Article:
When bags go missing and the tears start to flow
Hundreds of readers have written in detailing their lost luggage nightmares following our article last month in which Brenda Parry described the consequences of losing her bag on a trip to Sicily.
Many of you mentioned that all too familiar sinking feeling when a bag fails appear on the luggage carousel. We also received letters regarding more serious incidents where preci free run 2 ous gifts, essential equipment and even medical supplies had gone missing.
Sabrina and James Aries, from Milton Keynes, booked a holiday to the Caribbean, where they planned to get married. When they arrived at their resort in the Dominican Republic, they discovered that the suitcase containing the bride and groom’s wedding outfits had failed to arrive.
Mrs Aries said: “We spent the next few hours calling our tour operator’s emergency line. I was terrified my long awaited dream wedding and honeymoon were over before they had started. The next day the rep arrived with our missing case. I could have cried.”
Jacqueline Janneh, from Trowbridge, Wilts, described how, after she had flown with Air Monarch to the Gambia from Gatwick to attend her husband’s funeral, luggage containing her clothes and malaria pills went missing.
She said: “The baggage handlers told me it would arrive the next day [ free run 2 Saturday] but it didn’t. My husband’s funeral was free run 2 to be held on Monday and I had nothing suitable to wear, and I was distraught. In the Gambia, you can’t just nip out to your local clothes shops. Fortunately, at 8.30pm the day before the funeral, the rep turned up with my suitcase.”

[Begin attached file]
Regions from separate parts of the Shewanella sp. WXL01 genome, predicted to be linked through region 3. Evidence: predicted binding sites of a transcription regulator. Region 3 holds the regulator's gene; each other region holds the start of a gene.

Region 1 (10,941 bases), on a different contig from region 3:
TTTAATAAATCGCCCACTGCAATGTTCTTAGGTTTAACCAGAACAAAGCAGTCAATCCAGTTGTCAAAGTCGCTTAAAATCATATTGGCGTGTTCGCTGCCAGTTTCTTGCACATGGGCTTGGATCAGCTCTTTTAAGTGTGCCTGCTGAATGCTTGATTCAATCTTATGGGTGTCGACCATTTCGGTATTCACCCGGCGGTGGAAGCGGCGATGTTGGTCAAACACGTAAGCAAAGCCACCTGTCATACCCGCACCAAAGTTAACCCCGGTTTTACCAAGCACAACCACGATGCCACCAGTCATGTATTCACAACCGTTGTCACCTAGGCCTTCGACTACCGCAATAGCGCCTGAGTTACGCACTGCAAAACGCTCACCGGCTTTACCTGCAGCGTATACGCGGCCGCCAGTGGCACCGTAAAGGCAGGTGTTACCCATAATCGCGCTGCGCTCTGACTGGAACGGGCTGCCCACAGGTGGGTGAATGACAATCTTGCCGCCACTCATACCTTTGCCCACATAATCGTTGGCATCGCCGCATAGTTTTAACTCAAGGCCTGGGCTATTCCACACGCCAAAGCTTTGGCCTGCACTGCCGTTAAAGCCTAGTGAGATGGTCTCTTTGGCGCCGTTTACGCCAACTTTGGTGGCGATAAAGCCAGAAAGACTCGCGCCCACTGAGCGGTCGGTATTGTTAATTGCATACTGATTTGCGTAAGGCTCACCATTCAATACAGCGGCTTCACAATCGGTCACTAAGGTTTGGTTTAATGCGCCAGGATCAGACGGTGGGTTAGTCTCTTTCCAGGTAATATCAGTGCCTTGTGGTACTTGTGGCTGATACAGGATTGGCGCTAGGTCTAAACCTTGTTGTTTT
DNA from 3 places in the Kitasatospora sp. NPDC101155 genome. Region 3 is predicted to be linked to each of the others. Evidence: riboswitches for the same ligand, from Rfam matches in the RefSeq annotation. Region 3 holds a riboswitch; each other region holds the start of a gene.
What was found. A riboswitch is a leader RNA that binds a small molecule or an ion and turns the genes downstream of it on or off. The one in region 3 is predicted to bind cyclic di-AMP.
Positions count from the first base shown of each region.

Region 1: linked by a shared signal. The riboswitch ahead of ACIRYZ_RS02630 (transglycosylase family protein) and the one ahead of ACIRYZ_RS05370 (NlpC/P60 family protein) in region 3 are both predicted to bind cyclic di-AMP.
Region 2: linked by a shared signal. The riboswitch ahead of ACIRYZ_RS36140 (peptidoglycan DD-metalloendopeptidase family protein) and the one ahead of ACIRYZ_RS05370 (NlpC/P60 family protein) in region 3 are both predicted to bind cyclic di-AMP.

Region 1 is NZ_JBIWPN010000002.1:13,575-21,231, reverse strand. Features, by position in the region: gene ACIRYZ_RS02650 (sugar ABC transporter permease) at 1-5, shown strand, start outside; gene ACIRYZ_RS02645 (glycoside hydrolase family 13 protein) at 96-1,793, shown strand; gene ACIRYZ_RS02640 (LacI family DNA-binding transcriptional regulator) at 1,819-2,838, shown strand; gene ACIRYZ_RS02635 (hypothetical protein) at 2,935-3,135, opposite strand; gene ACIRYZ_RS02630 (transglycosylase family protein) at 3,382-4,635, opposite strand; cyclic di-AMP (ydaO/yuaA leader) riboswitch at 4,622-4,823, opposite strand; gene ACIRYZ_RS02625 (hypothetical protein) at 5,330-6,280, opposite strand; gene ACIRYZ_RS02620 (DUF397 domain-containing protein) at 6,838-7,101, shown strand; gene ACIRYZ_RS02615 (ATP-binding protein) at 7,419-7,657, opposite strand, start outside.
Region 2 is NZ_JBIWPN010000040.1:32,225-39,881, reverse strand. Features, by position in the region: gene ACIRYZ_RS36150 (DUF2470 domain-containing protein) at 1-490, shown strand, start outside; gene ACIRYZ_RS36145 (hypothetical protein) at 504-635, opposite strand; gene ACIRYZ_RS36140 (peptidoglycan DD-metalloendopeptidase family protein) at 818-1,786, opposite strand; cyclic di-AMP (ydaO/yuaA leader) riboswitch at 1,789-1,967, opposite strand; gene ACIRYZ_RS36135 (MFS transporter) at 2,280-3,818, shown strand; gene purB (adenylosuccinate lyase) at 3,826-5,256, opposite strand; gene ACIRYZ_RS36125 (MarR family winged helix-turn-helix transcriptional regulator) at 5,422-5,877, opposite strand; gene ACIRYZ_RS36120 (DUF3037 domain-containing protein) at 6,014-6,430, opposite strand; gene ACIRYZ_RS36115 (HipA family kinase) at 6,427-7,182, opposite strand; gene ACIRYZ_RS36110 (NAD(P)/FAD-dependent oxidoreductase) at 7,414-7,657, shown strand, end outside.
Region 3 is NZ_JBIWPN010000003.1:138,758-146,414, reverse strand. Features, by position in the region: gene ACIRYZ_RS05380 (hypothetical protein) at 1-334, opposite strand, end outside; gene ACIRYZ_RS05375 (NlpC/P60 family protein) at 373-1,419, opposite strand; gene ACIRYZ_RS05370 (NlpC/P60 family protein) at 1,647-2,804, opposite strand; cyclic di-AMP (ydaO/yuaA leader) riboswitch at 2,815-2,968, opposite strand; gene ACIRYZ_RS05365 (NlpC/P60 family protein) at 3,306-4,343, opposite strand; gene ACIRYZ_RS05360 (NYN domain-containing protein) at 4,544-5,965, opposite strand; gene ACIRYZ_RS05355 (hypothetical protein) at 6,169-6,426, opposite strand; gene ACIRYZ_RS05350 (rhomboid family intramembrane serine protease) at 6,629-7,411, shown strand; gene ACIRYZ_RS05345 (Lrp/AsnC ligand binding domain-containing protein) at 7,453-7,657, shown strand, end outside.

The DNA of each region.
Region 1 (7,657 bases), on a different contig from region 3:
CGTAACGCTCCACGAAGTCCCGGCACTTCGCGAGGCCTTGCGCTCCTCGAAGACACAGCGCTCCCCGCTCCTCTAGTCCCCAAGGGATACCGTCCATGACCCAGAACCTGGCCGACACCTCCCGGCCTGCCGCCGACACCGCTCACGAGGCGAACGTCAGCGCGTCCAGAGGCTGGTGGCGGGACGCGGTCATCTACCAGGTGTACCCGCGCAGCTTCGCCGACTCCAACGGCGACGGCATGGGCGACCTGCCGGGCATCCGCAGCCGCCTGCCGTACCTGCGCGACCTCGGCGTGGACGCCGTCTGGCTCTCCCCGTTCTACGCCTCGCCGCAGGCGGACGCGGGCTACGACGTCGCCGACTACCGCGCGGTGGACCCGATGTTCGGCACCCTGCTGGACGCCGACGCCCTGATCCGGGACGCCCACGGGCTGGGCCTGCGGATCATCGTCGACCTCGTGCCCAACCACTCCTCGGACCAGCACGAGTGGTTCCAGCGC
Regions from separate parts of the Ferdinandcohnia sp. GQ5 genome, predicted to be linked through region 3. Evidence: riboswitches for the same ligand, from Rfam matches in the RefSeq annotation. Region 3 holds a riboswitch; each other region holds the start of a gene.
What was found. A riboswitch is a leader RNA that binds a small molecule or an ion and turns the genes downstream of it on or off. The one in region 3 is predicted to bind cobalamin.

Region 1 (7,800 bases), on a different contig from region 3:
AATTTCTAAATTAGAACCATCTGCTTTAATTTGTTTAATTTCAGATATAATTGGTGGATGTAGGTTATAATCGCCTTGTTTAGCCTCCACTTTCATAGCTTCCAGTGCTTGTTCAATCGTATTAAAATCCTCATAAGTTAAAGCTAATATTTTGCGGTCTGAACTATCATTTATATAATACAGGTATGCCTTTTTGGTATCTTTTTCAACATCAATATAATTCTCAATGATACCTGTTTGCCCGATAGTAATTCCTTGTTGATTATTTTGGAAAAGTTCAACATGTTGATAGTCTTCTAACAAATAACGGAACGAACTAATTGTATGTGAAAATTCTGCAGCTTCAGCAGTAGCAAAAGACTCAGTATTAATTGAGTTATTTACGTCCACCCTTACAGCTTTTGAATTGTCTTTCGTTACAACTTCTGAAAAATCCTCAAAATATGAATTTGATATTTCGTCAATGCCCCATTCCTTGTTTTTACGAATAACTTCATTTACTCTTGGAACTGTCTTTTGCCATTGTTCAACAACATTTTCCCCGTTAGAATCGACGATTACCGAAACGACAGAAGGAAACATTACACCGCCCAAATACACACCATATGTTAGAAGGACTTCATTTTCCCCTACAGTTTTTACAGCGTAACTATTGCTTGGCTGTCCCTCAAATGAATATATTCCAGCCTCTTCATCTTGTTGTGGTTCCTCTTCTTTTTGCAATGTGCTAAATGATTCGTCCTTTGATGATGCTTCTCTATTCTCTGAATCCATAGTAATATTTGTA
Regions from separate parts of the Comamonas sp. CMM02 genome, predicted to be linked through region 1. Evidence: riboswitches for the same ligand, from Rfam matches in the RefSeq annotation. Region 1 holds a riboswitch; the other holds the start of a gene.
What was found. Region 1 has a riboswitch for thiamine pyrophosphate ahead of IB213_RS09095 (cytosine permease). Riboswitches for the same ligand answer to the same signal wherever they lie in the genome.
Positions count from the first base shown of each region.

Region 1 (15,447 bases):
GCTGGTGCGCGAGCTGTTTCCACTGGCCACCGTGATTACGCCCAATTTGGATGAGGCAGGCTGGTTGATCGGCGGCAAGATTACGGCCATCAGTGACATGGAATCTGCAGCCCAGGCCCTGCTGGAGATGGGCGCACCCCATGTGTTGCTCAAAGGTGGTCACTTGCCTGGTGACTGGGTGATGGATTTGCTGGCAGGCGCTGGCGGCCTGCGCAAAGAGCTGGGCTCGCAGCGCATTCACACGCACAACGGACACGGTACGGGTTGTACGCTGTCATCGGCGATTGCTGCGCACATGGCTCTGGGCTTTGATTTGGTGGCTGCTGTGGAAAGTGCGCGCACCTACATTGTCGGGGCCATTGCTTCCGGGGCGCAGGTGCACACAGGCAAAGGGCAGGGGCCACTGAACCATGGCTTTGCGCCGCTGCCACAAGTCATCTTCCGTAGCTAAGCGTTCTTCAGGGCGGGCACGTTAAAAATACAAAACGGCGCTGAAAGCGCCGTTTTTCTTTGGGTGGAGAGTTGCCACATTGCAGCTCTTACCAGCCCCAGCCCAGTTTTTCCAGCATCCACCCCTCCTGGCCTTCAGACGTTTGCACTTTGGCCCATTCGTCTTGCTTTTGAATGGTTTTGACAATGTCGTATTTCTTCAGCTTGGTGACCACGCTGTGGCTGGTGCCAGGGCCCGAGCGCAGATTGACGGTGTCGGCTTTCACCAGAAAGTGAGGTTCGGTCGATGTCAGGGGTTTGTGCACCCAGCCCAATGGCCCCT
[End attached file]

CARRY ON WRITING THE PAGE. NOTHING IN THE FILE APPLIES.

John Barrett, from Edinburgh, described how a climbing holiday in the Italian Dolomites was made extremely difficult when luggage containing his climbing gear was lost following a Go flight to Venice.
Barbara Baker, from Formby, Merseyside, explained how her nine day Mediterranean cruise was ruined when her luggage failed to make it on board until day five. She said: “The boutiques on board had little to offer and I had to attend the captain’s cocktail party wearing a hugely expensive, plain cotton dress. My husband had to borrow a dinner suit that was two sizes too big. By day four, I was in tears.”
Some never got their luggage back.
Muriel Lewis, from Glasgow, lost her luggage on a trip to Calgary, Canada, to meet two g free run 2 randchildren for the first time, and it is her account that wins her the prize of a Samsonite suitcase set.
When she arrived in Calgary, Mrs Lewis learnt that the case containing presents for her newly born grandchildren had not arrived. It was never found. She said: “I was very upset because there were special things in the missing case including gifts for the babies. It really spoiled my holiday.”
Six in every 1,000 pieces of luggage are misdirected at airports, according to the International Air Transport Association (IATA). A spokesman said: “Unfortunately, nightmares do occur but 99.9 per cent of bags get reunited with their owners within 24 hours. Airlines do try to make life easier for passengers when bags are lost.”
IATA’s advice to holidaymakers is to take out travel insurance, as most standard packages include lost and/or delayed baggage compensation. Uninsured passengers may only be offered compensation at per kilo.